North Pole Elves Win Big with Escalating Strike

Illustration of the Troublemakers Union slingshot logo with a Santa hat on top

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NEW: Listen to a wonderful radio version of this story (including additional quotes from Vixen), created by the good folks of Labor Radio on WORT in Madison, Wisconsin.

“Yes, Virginia, there is a S.A.N.T.A. clause!” shouted Elves, Reindeer, and Candy Stripers Local 1224 President Cindy Lou Who to whoops and cheers as North Pole workers celebrated their new contract, ending a two-month strike.

The Seasonal Advancement Noel Training Allowance, a new education fund so members can get on-the-job training for higher-paying positions, is one of several breakthrough wins in the deal, ratified in a 94 percent vote.

“You bet I voted yes,” said Vixen, a 25-year reindeer. “I’ve put in enough years on the road. I’m planning to retrain as a toy train mechanic.”

Who and the rest of the True North slate, longtime reformers in the Elves, won leadership this year in the union’s first one-member-one-vote election.

Setting the tone for a different kind of contract campaign, the new leaders opted not to open bargaining in the traditional way—by sitting on Santa’s lap and presenting him their wishlist. (“Ew,” said Who.)

Instead they led a boisterous march through the North Pole village, ending in the front yard of the Claus mansion. They stood under Santa’s window and sang, “You better watch out, you better not cry, better not pout, I’m telling you why: union elves are coming to town!” until polar police ordered them to disperse.


When negotiations broke down, Christmas workers launched a cascading strike that first idled Lollypop Lane, then Gingerbread House, then the whole Tree Trimming complex. Meanwhile workers in the nonstruck facilities turned up the cold by working to rule—for instance, Quality Control tested each individual nutcracker with every kind of nut, slowing output to a trickle.

When the strike threatened to halt production at the crucial Sleigh Engine Plant, Santa cried uncle.



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The strikers won a heater in every delivery sleigh and eliminated reindeer two-tier. The red-nose premium will increase 75 cents. All production workers will get an additional cocoa break, and mandatory overtime will be limited to the period between Thanksgiving and Christmas.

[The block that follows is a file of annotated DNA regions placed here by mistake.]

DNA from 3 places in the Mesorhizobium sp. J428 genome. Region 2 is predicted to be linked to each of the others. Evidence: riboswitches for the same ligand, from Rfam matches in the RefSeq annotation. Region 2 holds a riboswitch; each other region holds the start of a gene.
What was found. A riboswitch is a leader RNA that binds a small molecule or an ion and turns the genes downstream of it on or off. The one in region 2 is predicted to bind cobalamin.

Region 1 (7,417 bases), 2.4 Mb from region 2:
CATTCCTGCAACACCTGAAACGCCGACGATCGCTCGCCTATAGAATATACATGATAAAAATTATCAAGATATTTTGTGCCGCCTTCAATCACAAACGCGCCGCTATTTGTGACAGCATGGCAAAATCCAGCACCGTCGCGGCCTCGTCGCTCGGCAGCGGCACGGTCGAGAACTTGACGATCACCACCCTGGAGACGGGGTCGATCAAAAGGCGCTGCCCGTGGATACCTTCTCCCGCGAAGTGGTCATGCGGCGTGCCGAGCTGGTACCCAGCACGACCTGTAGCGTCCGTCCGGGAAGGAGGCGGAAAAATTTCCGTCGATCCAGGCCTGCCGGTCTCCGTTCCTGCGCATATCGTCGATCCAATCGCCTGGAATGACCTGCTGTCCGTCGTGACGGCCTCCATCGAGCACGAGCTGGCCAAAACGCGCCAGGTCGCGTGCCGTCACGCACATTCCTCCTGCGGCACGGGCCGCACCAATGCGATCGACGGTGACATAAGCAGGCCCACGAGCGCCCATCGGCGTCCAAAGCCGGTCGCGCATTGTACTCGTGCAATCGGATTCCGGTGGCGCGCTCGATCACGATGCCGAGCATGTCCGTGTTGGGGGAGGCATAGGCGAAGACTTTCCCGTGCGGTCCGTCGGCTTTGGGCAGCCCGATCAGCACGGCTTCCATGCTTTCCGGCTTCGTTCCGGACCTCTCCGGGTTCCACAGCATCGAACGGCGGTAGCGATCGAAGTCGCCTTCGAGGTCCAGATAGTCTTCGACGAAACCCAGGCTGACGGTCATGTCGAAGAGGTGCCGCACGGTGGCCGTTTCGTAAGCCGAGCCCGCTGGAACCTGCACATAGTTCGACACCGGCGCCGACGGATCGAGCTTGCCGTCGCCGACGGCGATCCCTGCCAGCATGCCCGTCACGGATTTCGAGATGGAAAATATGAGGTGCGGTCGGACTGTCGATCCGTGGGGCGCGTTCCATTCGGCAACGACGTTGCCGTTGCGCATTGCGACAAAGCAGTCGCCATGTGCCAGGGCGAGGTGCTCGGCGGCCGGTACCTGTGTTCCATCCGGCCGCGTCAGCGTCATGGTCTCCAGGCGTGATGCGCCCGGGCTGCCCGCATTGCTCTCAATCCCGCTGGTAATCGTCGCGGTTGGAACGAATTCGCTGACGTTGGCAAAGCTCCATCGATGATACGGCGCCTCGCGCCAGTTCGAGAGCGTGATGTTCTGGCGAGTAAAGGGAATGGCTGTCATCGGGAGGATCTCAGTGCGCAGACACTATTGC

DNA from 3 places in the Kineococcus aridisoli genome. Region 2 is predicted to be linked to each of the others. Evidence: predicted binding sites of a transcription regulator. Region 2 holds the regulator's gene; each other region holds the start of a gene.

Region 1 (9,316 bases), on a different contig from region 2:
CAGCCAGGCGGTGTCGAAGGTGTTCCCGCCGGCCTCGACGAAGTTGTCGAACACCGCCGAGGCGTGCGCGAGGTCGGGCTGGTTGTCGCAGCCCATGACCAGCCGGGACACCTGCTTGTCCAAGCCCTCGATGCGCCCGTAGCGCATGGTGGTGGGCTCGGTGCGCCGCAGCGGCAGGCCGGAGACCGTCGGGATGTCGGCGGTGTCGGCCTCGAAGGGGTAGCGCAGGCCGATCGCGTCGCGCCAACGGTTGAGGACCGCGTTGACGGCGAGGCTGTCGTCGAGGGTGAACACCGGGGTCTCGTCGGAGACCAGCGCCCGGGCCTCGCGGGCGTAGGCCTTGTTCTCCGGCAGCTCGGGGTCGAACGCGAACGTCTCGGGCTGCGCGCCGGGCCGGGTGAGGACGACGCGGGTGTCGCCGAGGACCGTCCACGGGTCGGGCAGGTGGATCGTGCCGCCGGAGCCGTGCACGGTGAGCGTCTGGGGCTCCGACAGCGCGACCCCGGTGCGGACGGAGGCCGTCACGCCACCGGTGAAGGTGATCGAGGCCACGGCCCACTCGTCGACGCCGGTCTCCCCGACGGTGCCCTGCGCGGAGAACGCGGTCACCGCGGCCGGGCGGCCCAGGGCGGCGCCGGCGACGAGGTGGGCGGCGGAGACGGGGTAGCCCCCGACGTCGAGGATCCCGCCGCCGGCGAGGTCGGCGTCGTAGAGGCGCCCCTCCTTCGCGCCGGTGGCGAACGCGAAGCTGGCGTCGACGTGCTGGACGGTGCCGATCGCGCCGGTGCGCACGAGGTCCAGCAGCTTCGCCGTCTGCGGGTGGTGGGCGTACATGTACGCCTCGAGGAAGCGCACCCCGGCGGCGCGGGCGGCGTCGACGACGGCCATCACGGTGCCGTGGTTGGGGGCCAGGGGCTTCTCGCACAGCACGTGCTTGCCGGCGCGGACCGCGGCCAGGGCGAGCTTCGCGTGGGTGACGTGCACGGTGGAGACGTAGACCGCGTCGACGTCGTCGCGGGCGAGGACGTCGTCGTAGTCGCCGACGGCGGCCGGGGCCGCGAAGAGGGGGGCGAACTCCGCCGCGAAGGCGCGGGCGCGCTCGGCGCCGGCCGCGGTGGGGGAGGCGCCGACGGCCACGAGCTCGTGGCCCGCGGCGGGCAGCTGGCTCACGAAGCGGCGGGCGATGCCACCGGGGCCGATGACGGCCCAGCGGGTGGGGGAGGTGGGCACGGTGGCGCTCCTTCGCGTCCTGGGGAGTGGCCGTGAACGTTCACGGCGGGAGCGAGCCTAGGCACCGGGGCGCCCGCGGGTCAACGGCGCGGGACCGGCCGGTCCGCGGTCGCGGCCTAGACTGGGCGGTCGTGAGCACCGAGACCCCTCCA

The Elves also brought climate demands to the negotiating table for the first time and won a partial victory: the roasting of chestnuts on an open fire will be phased out by 2026. However, Santa refused to entertain their more costly demands to convert the factory complex to renewable heat and power, insisting these are not mandatory subjects of bargaining.

Bargaining team member Tiny Tim Cratchit said the union is already building momentum to fight harder for the climate demands next year. “These issues aren’t going away—but these ice caps are,” said Cratchit, holding his newborn son Tinier Tim. “I want to make sure there are still Christmas jobs for my kids someday.”


Polar Bears Local 1774 lined up its contract with the Elves and struck alongside them. The bears finally won a longstanding demand: maternity hibernation leave will increase to four months.

“I gotta give a lotta crrrrrrrredit to Labor Notes,” growled chief steward Rufus Bear. “Cindy and I first met at the conferrrrrence about 20 years ago and we’ve been organizing together ever since. Secrets of a Successful Organizerrrrrrr was a big help, and I don’t know if we could have pulled it off without the support of everyone on the holiday sector workers network Zoom call. That’s why I’m becoming a monthly pledgerrrrrr to Labor Notes this year, and you should too.”

Fresh off their winning strike, the Elves have set their sights on unionizing the whole holiday sector. The Easter Bunny handed out an extra chocolate bonus meant to stifle a fledgling union drive. And employees of the Tooth Fairy went public with their campaign this week; their max pay has been stuck at 25 cents a tooth for decades.

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Alexandra Bradbury is the editor of Labor